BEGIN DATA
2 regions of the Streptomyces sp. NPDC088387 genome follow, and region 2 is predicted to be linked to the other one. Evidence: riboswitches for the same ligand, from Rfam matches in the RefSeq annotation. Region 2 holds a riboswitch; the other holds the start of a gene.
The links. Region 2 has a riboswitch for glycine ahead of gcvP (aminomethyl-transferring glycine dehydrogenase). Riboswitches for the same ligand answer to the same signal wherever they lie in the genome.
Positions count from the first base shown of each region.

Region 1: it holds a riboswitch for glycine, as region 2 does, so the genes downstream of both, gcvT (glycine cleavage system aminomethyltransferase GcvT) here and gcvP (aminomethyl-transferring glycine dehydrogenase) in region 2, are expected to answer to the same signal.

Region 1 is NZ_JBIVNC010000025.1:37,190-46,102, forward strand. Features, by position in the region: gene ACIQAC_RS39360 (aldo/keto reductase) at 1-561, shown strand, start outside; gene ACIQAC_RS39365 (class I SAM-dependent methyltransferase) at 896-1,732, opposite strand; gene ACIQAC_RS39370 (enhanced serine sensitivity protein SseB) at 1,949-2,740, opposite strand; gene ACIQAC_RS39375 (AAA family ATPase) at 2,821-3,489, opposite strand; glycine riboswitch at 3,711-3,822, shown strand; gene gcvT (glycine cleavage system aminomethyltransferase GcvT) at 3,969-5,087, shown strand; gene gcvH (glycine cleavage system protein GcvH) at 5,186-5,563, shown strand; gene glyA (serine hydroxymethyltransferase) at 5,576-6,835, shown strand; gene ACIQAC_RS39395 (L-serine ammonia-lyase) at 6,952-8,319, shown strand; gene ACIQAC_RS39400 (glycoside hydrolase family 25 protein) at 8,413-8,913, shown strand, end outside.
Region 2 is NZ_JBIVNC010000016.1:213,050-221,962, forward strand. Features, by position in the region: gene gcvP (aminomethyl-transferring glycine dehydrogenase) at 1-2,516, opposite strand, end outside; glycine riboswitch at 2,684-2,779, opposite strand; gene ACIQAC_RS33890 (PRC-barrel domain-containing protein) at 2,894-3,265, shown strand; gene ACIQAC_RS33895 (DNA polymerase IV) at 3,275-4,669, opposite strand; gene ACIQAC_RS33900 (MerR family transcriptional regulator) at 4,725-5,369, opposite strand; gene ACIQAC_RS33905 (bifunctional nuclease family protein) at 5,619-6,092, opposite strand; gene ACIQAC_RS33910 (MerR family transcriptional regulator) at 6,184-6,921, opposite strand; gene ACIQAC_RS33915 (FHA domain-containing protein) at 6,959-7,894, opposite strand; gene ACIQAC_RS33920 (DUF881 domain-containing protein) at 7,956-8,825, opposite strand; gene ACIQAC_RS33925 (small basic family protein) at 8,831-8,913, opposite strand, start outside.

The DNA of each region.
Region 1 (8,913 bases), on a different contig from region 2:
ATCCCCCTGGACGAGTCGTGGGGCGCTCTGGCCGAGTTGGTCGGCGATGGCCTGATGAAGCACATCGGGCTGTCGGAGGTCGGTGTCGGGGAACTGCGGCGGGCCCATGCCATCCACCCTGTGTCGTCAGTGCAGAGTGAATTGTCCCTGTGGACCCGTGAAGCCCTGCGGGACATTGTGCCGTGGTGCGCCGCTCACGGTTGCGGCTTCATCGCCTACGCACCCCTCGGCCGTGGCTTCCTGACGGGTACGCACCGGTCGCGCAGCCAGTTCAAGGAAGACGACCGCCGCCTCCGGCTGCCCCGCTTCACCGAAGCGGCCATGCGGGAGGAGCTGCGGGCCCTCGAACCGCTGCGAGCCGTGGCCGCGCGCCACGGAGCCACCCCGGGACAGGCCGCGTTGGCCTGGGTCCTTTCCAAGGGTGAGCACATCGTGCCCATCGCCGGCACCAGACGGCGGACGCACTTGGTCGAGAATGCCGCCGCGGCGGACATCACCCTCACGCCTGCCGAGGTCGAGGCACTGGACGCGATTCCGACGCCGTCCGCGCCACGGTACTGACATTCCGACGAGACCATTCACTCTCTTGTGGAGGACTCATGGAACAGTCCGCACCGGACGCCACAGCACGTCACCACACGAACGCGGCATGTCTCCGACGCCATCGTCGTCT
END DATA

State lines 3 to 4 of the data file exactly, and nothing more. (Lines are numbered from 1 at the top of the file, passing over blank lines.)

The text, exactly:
Positions count from the first base shown of each region.

Region 1: it holds a riboswitch for glycine, as region 2 does, so the genes downstream of both, gcvT (glycine cleavage system aminomethyltransferase GcvT) here and gcvP (aminomethyl-transferring glycine dehydrogenase) in region 2, are expected to answer to the same signal.